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2 Responses to A jeremiad, or flipping my hair like a high school girl

  1. The new is style cycling through Manti Te’o fake romance–but no where do we see any coverage on the rape scandle at Notre Dame. That cause the girls are too scared to say much, and the administration is sure they are lying.. and beside foot ball make money.
    Men (many men, most men) still just don’t get it. they are threatened by women, especially smart competent woman. they want woman in their place (and there place is far far from them. It is so sad to see some changes (hard fought changes) and yet so much of a basic attitude of MEN rule the world, and women can get themselves behind the men and follow.

    how ironic–a catholic college dedicated to mary–and women are denagraded.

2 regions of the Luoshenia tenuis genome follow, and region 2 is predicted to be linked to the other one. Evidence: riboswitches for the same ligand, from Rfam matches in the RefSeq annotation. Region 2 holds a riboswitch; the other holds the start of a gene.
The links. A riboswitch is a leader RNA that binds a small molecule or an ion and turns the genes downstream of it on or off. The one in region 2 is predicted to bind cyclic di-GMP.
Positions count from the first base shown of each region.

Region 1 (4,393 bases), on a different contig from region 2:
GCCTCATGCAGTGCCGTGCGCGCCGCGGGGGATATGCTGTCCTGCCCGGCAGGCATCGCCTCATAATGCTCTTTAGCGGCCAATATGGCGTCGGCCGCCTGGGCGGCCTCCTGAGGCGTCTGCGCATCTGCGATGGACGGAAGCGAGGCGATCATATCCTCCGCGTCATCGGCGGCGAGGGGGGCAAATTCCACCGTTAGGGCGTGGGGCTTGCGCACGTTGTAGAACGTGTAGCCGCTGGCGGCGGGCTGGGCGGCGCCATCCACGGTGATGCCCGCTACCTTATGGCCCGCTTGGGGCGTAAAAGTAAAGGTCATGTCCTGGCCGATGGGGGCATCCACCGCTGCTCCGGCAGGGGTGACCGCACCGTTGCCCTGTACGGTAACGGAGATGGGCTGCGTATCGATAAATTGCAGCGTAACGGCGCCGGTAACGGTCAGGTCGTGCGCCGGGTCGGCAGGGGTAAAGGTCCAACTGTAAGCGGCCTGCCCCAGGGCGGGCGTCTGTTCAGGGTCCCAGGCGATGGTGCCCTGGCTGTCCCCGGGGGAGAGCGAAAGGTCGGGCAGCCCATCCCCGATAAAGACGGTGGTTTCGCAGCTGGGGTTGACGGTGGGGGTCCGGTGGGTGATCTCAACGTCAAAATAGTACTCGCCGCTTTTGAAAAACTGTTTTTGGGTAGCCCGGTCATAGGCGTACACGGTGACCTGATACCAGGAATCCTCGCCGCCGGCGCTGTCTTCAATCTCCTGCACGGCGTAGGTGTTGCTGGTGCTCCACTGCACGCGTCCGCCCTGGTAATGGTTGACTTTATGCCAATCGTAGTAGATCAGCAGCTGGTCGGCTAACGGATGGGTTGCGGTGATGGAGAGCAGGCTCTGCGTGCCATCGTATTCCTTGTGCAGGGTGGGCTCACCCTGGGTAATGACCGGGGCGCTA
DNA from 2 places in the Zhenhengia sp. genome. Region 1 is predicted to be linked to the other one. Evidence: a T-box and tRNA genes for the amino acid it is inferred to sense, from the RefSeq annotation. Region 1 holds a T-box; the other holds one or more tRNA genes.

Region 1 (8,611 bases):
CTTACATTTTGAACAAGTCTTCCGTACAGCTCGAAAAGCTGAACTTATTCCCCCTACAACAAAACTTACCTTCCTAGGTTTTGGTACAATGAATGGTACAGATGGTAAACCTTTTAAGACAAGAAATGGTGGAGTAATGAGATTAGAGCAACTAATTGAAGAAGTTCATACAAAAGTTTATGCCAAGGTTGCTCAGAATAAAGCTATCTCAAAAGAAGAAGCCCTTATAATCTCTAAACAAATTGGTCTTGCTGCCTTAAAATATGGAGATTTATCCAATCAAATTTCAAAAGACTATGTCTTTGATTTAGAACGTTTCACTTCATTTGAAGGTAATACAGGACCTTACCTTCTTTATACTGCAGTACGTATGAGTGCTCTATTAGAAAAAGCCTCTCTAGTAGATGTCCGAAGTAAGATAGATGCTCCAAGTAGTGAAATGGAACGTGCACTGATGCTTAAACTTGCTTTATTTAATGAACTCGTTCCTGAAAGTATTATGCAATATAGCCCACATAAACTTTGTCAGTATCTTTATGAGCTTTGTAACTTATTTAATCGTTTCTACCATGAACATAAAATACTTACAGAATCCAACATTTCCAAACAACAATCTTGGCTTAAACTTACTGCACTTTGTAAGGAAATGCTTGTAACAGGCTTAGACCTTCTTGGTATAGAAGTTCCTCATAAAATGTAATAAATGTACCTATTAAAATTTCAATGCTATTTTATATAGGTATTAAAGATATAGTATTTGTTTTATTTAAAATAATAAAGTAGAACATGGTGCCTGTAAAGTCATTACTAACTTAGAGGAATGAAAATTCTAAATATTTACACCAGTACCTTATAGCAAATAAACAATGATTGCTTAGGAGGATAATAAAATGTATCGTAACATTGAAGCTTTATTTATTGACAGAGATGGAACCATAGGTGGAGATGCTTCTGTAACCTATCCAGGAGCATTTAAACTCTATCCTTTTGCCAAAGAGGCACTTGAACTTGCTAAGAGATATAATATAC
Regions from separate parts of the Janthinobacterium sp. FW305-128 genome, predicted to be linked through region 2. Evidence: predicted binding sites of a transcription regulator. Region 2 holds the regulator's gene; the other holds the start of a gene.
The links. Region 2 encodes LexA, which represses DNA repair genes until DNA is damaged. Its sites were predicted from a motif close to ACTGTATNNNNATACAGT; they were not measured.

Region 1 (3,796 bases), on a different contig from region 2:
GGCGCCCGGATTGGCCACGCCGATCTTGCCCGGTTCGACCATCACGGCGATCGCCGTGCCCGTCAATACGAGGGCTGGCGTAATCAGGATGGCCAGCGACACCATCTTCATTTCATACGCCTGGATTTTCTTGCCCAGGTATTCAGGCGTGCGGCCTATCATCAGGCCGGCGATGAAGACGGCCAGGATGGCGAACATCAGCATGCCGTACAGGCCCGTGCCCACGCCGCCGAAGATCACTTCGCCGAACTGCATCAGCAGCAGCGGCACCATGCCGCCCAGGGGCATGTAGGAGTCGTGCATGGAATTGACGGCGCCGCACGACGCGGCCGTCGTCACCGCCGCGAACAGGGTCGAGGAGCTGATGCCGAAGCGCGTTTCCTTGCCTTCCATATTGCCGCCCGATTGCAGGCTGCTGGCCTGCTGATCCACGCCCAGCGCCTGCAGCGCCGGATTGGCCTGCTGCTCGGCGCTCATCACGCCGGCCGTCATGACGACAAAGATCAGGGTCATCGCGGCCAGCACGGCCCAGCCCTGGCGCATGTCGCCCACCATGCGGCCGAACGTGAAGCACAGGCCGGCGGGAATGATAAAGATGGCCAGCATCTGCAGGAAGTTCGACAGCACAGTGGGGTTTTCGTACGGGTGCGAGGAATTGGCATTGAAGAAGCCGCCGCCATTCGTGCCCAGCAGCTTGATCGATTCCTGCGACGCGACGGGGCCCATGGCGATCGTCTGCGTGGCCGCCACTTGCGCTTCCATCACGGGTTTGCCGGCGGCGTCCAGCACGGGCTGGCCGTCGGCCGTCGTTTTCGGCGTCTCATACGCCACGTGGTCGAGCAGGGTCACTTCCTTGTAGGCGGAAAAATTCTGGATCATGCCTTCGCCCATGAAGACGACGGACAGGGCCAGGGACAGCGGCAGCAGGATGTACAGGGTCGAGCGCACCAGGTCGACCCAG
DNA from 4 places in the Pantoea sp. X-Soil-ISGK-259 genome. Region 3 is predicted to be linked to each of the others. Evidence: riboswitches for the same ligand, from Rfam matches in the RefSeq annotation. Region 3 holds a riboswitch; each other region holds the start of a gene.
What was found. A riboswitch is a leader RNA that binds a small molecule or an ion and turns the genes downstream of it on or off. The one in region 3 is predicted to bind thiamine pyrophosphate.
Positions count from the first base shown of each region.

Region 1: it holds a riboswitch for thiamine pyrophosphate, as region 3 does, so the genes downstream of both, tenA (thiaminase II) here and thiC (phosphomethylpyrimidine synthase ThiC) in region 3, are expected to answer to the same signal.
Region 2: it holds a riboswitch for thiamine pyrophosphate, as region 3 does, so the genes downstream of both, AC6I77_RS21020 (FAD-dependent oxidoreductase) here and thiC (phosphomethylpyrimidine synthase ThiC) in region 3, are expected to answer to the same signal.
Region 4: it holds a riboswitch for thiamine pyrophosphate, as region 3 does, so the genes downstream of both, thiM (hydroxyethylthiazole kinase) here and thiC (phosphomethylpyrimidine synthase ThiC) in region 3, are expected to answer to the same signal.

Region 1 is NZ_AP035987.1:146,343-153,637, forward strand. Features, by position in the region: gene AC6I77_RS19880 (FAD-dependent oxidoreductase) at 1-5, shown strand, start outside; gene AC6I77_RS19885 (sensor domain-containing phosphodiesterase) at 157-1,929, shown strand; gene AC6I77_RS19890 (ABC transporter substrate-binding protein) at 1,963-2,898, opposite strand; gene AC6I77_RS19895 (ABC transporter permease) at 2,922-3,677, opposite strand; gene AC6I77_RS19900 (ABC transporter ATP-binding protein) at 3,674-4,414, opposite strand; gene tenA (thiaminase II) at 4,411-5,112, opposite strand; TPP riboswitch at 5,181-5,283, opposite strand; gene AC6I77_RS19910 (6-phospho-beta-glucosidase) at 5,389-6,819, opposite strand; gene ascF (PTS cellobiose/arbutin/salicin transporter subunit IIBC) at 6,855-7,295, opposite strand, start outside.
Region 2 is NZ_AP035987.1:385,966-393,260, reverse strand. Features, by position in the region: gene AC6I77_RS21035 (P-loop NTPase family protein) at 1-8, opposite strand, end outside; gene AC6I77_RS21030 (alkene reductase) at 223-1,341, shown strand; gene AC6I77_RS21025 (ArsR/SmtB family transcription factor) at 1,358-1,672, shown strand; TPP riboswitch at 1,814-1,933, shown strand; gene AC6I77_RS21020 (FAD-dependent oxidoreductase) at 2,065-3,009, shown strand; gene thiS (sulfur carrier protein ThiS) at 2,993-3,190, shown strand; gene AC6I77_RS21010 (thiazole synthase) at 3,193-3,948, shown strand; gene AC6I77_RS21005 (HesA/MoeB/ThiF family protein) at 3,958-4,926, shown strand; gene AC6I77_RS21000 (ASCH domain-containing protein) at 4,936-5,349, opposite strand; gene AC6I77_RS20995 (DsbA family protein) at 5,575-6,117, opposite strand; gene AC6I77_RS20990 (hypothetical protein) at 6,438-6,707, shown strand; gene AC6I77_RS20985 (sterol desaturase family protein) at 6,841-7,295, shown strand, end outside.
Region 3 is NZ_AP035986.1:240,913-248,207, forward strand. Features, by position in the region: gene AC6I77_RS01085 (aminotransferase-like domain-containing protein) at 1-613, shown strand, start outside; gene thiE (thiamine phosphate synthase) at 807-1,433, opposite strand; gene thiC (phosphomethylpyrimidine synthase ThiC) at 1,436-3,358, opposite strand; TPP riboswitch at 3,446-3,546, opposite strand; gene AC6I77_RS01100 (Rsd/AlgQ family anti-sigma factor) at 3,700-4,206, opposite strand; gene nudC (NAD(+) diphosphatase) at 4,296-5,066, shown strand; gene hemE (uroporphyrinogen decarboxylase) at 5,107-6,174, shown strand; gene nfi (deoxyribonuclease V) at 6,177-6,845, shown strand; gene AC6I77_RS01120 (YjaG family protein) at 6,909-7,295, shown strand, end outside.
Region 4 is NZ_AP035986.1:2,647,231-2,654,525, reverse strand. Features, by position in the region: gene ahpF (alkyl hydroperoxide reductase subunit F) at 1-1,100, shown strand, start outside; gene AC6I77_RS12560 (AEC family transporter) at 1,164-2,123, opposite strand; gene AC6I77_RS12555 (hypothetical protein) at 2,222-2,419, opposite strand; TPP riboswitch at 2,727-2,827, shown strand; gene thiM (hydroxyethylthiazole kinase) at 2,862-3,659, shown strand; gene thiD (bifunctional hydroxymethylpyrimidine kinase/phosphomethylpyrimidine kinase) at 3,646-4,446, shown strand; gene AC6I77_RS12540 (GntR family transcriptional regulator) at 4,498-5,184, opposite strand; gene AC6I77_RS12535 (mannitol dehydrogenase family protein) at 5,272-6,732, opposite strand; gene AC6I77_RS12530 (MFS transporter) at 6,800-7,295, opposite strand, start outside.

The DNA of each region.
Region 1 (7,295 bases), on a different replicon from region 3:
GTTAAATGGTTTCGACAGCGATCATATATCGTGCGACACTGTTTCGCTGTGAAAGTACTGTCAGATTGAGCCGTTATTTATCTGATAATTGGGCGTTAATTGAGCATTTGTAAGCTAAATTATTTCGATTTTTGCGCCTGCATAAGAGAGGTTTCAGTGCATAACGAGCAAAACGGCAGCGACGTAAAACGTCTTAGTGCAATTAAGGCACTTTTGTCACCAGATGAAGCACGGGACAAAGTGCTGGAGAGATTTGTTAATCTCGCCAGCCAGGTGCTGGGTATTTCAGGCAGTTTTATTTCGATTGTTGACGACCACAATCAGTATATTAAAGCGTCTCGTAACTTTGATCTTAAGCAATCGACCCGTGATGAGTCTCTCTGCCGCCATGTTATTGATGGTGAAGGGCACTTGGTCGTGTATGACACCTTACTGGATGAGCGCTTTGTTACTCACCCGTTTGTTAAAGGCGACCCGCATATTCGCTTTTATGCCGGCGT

2. D'Alta says:

    There are times and events that grab hold of us, shake us to our very core, and refuse to relinquish our grip. For me it was the death of a young woman, a high school senior who could no longer face her future. She was different than most, a serious young woman, planning to attend the junior college in her community following graduation… Until she learned she would not meet graduation requirements. She hung herself in the woods on the grounds of the college. I, along with nearly everyone in the North Country, wrote grief and love on our arms… You and I will go on, teaching our children, grandchildren, both girls and boys, to respect the place of all in our world… And we will grieve because we know the price that has been paid by far too many women.